Why Is This Man Laughing?

My friend Walter had an interview with a recruiter the other day about a very good job with a big company that’s looking to expand overseas. Walter has been in senior management with a couple of U.S. corporations, and he’s got a nice house in the suburbs and a lot of toys to show for it.

But he lost his job a year ago, and when the headhunter asked Walter what he’d been doing lately, he said “Working at Starbucks.”

The recruiter blanched. When they tell you in the HR business that it’s easier to find a job if you already have one, they don’t mean making push-button lattes and wiping down sticky tables.

But that’s the economic reality for a lot of people in the wake of what TIME magazine called “the decade from hell.” There are a lot of people like Walter whose chances of landing a job commensurate with the one they had is compromised not only by economic conditions, but also by their age. Walter is 57, an age at which there seems to be hidden code written into the application process that causes your resume to wind up in the circular file.

In other words, this is the kind of situation that causes folks to wake up in the middle of the night trembling with fear, and I’d be surprised if Walter wasn’t one of them.

The party’s over

But the cool thing about Walter, is that after he told the recruiter he was working at Starbucks, he laughed. Not because it wasn’t true, but because…well, what the hell. When you’ve been through what Walter’s been through, why not? Consider:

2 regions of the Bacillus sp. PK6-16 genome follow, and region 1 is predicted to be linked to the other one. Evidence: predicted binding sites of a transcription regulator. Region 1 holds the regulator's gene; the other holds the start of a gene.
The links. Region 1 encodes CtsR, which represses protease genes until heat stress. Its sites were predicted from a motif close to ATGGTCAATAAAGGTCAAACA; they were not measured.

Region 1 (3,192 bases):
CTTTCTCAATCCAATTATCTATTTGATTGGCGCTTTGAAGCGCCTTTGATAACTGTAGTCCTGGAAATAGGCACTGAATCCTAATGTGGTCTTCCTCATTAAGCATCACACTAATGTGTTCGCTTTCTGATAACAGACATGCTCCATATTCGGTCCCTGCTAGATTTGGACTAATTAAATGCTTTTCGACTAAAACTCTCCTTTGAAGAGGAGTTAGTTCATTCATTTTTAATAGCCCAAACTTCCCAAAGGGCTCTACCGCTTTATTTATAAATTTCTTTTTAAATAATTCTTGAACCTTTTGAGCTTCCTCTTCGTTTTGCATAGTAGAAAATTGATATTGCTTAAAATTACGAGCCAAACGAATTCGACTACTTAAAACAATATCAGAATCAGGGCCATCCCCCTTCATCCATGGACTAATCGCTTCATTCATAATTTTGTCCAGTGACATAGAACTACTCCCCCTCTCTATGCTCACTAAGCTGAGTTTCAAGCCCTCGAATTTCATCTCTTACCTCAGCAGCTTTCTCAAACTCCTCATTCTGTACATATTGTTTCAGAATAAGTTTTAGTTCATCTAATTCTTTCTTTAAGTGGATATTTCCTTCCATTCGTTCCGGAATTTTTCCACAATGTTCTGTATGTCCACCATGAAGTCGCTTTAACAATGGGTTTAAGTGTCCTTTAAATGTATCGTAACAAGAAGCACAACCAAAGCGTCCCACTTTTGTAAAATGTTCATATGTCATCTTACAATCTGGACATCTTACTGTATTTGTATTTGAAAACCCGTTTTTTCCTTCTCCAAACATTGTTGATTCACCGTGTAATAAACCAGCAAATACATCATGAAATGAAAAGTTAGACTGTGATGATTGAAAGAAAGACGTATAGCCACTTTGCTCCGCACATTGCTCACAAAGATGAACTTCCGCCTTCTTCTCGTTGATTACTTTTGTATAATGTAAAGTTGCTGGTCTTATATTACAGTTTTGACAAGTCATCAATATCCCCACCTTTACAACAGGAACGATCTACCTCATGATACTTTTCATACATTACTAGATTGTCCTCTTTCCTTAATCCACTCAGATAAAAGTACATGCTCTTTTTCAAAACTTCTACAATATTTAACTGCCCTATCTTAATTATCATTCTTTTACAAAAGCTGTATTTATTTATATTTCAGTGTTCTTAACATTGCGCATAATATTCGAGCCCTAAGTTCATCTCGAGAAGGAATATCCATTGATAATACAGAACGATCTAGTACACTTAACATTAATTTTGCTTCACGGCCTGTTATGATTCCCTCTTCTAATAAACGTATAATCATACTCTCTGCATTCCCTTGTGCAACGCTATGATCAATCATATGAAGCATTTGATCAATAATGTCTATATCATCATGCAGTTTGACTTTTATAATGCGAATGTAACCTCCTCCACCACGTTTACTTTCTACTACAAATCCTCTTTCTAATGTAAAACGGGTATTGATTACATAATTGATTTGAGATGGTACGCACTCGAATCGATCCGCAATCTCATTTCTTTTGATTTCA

• He had to borrow money from his father to pay the mortgage and other bills.

• The financial stress has contributed to tension and complications at home.

• He installed hardwood floors and re-tiled two bathrooms, not for the heck of it, but so his house would show better. The house is for sale, and the irony is that the improvements have deepened his attachment to the place.

• The pool table, outboard motor, cartop carrier and other toys are gone, sold on Craigslist. The new floor in the game room is especially noticable because the room is empty.

A new man

So the party at Walter’s place is over, and yet after having a beer with him the other night I thought about how much he has changed, and how much I admire him. Coming to terms with his reality — being more honest with himself and more open with others — have done wonders. That pale, haggard look of the past has been replaced by a ruddy glow.

“Working at Starbucks” is code to the professional class for the ultimate comedown; it’s the materialist version of hitting bottom. And yet when Walter talks about life as a barista, he grins like a kid.

He is the oldest employee by 25 years or more, but he likes his co-workers and they like him. They kid with him, confide in him and respect him for taking on the jobs, like cleaning and sweeping up, that they dislike.

And when a drop-dead gorgeous woman stepped to the counter the other day and Walter’s jaw fell open, they teased him about it unmercifully.

“Hey,” he told them, “I may be old, but I’m not dead!”

A rich vein

What I love about Walter’s story is that in humility he found grace. That in doing something menial and seemingly beneath him, he has opened himself up to authenticity and the dignity of truth.

There is a rich vein in spiritual traditions concerning humility and service. Jesus of Nazareth washed the feet of his disciples. Socrates, the wise man in Dan Millman’s “The Way of the Peaceful Warrior,” was a gas station attendant. Siddhartha in Herman Hesse’s novel, “Siddhartha,” forsakes his wealthy upbringing to become a wandering monk and eventually a ferryman.

Walter isn’t ready for canonization, but he is a wonderful example for anyone whose life has been turned upside down. We can feel sorry for ourselves and play the victim, or we can dust ourselves off and get on with it. From the look on Walter’s face, it might even be fun.

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